Monday, October 26, 2009

Study Concludes U.S. Would Benefit From EPO-Style Opposition

Professors Stuart J.H. Graham and Dietmar Harhoff published a paper recently that analyzed the potential effects of a post-grant review procedure (opposition) in the U.S. One particularly interesting aspect of their paper is the comparison of litigated U.S. patents versus their EU counterparts. The paper found that:

• EPO opposition rates of the twins of U.S. litigated patents are about 3 times higher than for non-litigated patents (20% versus 6%). Not surprisingly, EPO applications relating to litigated patents are broader in scope, have more claims, contain more references to earlier patents, and receive more citations from subsequent patents;

• On the opposition outcomes, between 22.6 and 24.4% of litigated patents are revoked at the EPO. This is lower compared to the 27.6-39.5% of non-litigated patents. Surprisingly, approximately 14% of oppositions are abandoned by the owner.

• EPO applications that directly relate to U.S. litigated patents have a higher grant rate (80.3%) than equivalents of non-litigated patents (67.9%); and

• The European model tends to exclude equivalents of litigated U.S. patents due to an increased likelihood of opposition, and not by virtue of lower grant rates, or less favorable opposition outcomes;

Professors Graham and Harhoff then performed certain societal "welfare calculations" to conclude that instituting a post-grant review (PGR) system in the U.S could have quite a significant impact on social welfare, provided that the cost of the PGR system is kept reasonably low (<$500k):

[O]ur analysis and welfare calculations suggest that the benefit from PGR review in terms of social welfare per year—when put in dollar terms—could be nearly $25 billion. The main parameter affecting this estimate is not savings on the cost of litigation, but the social costs of currently unlitigated patents that bestow excessive market power on some applicants. This market power either allows the patentee to extort licensing fees, or force competitors to invent around the respective patent. But even when we draw a conservative scenario, and assume a very low social cost figure of $1 million on average for these patents, our benefit-cost ratios still indicate that the benefits of such an institution compares very favorably to its costs.

For more information, read/download "Separating Patent Wheat from Chaff: Would the U.S. Benefit from Adopting a Patent Post-Grant Review? " (link)

3 Comentários:

Dale B. Halling said...

The report is flawed since it only discusses the costs associated with incorrectly issued patents, but does not discuss the costs associated with patents that were not issued that should have been issued.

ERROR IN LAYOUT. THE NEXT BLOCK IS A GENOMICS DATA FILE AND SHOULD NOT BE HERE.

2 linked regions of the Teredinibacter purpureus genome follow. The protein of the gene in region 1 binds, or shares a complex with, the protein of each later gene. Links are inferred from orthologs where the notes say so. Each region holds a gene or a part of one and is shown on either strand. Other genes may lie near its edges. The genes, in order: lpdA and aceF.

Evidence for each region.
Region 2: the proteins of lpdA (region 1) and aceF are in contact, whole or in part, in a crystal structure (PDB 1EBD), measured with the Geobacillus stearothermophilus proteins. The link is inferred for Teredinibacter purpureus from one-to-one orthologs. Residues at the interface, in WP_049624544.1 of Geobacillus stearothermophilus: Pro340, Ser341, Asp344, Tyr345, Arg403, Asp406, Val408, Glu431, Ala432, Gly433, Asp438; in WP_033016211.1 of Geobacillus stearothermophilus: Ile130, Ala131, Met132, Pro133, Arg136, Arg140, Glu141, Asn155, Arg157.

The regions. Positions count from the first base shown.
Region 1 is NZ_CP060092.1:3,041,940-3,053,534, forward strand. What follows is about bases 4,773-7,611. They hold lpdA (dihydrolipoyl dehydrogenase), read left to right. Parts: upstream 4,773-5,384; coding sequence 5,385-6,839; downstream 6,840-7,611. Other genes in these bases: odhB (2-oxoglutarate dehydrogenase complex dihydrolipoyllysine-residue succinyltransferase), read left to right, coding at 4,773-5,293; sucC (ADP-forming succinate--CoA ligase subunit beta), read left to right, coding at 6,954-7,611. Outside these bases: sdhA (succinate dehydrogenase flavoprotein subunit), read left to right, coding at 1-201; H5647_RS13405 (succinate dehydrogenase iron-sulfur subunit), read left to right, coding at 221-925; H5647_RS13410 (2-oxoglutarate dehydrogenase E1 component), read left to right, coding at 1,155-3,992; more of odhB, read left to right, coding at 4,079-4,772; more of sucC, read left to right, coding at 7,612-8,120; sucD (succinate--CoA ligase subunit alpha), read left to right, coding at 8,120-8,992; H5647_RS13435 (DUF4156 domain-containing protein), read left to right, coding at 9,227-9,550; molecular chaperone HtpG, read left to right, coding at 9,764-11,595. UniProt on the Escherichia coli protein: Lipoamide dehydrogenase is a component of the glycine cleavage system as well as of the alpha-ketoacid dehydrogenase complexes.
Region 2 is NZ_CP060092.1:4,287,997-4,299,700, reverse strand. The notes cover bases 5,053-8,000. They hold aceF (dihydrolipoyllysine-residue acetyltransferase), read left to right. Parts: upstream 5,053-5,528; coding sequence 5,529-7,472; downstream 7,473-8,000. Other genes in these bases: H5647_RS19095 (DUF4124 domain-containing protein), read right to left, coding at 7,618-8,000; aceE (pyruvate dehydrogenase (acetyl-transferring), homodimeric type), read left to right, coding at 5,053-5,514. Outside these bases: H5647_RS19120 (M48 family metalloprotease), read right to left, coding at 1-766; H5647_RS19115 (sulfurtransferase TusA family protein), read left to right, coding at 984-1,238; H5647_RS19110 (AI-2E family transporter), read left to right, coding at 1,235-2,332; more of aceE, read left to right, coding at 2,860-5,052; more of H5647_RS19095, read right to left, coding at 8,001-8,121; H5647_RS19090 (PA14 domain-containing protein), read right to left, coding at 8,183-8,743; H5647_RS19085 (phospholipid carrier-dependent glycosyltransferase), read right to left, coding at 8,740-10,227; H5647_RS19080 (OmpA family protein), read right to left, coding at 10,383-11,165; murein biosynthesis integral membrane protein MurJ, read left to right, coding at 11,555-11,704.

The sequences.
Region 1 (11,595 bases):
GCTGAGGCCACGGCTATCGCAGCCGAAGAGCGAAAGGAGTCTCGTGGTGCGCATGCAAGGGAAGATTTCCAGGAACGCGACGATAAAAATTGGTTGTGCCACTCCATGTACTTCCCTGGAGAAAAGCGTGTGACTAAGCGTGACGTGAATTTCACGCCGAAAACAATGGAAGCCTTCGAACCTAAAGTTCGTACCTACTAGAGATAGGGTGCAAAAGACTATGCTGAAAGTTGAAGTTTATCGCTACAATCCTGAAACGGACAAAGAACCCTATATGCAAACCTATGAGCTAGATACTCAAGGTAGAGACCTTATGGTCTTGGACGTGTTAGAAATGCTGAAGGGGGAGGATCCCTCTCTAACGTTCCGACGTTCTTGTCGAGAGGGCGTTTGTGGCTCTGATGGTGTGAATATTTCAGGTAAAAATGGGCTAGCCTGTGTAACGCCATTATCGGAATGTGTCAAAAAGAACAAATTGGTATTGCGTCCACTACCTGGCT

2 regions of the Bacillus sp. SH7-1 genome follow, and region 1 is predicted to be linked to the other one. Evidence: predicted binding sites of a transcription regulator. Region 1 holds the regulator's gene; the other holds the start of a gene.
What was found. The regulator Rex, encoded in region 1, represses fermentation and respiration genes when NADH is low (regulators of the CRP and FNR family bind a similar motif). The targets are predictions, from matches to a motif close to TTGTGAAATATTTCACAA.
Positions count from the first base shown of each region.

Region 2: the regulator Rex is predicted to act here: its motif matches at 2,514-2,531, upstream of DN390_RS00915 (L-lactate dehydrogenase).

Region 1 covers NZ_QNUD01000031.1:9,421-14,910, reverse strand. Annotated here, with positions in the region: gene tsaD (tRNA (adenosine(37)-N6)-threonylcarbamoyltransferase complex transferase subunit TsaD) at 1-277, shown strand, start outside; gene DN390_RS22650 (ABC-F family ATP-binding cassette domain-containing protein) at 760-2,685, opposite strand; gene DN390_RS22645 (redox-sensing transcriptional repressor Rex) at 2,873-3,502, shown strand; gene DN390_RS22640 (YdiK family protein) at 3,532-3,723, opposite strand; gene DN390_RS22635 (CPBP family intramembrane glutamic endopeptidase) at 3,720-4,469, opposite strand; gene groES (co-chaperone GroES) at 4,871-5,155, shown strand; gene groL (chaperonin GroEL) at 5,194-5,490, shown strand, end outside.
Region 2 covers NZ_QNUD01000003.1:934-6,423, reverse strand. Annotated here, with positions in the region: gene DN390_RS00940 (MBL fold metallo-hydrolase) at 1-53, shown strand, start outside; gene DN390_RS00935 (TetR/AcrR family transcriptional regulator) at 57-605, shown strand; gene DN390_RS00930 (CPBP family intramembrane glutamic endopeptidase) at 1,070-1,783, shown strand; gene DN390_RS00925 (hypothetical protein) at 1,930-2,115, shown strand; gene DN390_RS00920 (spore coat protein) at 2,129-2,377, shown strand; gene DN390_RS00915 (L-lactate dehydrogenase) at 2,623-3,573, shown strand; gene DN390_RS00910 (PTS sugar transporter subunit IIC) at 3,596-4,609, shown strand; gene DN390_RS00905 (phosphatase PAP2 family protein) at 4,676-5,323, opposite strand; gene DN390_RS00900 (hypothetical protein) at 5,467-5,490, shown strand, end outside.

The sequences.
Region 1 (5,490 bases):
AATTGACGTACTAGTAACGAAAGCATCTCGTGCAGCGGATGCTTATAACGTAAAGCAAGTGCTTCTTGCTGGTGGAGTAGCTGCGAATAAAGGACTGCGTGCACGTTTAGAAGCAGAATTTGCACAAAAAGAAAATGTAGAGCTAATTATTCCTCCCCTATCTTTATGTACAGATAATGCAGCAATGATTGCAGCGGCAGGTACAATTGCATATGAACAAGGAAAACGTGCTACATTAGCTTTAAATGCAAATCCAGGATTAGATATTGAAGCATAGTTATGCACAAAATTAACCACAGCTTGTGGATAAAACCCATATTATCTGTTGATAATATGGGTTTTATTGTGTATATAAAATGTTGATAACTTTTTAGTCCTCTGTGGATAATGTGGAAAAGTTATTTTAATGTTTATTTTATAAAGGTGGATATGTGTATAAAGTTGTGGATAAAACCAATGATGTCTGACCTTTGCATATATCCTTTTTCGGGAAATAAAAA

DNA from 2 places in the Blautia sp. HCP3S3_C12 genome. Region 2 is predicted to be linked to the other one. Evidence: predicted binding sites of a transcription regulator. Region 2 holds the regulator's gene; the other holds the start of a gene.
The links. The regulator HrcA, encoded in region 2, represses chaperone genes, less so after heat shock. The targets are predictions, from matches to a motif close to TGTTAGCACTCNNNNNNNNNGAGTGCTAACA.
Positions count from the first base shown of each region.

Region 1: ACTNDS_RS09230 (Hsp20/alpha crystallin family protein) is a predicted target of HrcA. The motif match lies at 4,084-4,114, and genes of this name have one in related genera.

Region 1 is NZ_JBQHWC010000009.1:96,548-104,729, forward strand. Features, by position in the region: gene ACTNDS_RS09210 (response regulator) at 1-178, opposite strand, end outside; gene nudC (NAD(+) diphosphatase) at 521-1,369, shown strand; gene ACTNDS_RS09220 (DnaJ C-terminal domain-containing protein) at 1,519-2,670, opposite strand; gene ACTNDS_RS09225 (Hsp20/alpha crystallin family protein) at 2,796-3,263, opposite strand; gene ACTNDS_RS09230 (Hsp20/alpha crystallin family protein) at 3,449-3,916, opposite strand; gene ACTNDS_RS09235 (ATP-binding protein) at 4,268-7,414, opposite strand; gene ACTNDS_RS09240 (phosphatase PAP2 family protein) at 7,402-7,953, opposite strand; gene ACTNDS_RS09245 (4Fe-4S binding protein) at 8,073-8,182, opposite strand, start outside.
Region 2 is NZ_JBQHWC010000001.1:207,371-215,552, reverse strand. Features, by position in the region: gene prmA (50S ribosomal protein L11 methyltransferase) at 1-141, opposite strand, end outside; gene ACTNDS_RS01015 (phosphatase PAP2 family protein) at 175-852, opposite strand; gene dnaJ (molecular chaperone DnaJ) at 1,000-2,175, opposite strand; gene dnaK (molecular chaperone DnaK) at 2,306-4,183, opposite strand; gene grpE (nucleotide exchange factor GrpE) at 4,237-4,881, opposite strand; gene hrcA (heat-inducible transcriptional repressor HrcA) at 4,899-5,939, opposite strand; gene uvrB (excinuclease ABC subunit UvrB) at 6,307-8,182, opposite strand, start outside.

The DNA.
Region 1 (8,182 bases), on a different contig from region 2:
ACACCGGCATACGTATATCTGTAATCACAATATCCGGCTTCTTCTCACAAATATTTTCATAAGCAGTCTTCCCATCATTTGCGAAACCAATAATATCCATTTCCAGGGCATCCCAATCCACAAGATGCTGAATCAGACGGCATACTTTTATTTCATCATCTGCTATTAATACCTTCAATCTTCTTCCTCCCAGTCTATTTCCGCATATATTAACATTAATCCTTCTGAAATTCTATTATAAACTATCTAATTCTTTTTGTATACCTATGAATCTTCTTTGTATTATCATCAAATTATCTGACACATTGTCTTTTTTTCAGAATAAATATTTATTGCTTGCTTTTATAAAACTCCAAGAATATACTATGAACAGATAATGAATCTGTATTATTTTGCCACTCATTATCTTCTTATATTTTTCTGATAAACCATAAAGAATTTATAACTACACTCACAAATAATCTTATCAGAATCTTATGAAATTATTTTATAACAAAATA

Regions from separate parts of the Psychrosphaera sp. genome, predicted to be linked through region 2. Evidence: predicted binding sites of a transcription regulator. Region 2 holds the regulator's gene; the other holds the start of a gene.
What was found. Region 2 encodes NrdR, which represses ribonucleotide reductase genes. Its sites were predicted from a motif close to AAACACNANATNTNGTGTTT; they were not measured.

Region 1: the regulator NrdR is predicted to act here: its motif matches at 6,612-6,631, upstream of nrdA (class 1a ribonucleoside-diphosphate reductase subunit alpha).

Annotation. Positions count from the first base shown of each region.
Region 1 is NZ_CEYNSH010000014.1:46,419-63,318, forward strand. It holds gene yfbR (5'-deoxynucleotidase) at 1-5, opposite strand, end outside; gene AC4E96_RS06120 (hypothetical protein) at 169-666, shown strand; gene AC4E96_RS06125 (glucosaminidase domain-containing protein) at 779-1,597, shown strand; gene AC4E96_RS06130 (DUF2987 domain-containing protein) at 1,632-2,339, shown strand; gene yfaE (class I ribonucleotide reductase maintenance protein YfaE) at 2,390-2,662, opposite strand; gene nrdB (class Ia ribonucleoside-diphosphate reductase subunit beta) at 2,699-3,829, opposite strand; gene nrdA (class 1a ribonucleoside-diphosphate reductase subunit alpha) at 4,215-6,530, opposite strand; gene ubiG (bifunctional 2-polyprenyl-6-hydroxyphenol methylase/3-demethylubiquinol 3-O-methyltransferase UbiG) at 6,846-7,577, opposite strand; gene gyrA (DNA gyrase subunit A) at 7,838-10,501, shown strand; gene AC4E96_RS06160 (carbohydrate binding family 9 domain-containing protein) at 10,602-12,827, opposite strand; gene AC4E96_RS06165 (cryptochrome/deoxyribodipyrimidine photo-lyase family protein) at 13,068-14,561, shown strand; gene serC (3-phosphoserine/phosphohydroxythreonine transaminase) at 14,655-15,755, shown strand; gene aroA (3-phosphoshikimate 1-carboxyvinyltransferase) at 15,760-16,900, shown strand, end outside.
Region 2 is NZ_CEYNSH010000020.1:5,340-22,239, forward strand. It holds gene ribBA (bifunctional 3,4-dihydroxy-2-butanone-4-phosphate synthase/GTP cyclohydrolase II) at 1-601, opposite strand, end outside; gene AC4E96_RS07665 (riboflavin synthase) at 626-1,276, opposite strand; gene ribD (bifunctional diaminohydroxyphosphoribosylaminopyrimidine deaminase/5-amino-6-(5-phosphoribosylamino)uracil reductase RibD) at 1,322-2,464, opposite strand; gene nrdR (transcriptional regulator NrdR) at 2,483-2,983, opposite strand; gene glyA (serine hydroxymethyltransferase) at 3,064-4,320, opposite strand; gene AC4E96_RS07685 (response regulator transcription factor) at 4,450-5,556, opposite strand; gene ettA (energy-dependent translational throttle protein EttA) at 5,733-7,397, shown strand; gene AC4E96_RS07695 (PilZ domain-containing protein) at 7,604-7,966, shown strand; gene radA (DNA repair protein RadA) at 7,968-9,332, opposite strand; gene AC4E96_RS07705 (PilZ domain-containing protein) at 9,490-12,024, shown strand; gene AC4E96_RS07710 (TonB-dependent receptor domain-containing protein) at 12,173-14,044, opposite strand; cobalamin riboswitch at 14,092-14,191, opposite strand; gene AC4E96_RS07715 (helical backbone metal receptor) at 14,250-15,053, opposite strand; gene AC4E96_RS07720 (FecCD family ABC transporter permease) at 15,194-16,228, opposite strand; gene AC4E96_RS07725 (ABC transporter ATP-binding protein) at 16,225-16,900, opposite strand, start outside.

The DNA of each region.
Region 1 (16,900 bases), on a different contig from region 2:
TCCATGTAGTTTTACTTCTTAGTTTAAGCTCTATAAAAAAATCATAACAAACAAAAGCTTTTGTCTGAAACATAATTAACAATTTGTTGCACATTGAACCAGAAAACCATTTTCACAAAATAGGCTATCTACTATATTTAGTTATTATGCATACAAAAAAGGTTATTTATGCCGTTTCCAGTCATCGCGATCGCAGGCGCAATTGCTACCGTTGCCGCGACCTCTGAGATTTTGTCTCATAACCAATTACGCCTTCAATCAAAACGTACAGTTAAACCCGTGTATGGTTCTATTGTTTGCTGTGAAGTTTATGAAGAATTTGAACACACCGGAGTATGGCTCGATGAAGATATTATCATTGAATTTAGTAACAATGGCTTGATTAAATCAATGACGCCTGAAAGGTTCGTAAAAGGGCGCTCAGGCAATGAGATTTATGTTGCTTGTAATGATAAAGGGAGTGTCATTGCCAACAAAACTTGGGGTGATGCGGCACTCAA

In addition, it appears the professors started with an anti-patent bias. The professors use the language of antitrust law.

“The main parameter affecting this estimate is not savings on the cost of litigation, but the social costs of currently unlitigated patents that bestow excessive market power on some applicants. This market power either allows the patentee to extort licensing fees, or force competitors to invent around the respective patent.”

Antitrust law has proven to be anti-innovation and anti-patent. The economic malaise of the 1970s can be traced to the FTC’s and DOJ’s traitorous use of antitrust law in giving away American technology. For more information see http://hallingblog.com/2009/10/21/jobs-the-economy-and-patents/

Roy Marsh said...

Mr Zura, I have to disagree with your title. I think the good professors are saying that PGR would be a disaster for the USA. Here's why:

1. Throughout their Paper they have in mind a low cost PGR process. They think it costs each party at the EPO about USD20k. They say a PGR that costs each party USD 500k would do more harm than good.

2. In their very last paragraph, they note that administrative Decisions in the PTO can be appealed, all the way to the CAFC. What they fail to point out is that, when the EPO revokes a patent in opposition proceedings, that's it. End of story. There is simply no appeal instance beyond the EPO.

3. They should also point out that a patent granted by the EPO is a bundle of national patent rights. The last chance a competitor has, to kill that patent in all 40 EPO countries, in one fell swoop, is in opposition proceedings at the EPO. Omit to do that, and it's a trudge around as many of those 40 jurisdictions as are needed, to discipline the patent owner. A prospective Opponent at the USPTO does not go through the same calculation of "last chance for a central knock-out blow" does he?

Lawrence B. Ebert said...

Note remarks by Rochelle Dreyfuss on EP oppositions and by Dale L. Carlson and Robert A. Migliorini on the (failed) JPO oppositions within:

http://www.iptoday.com/news-archived-article.asp?id=889&type=

[And, no, Charles Gholz never responded.]

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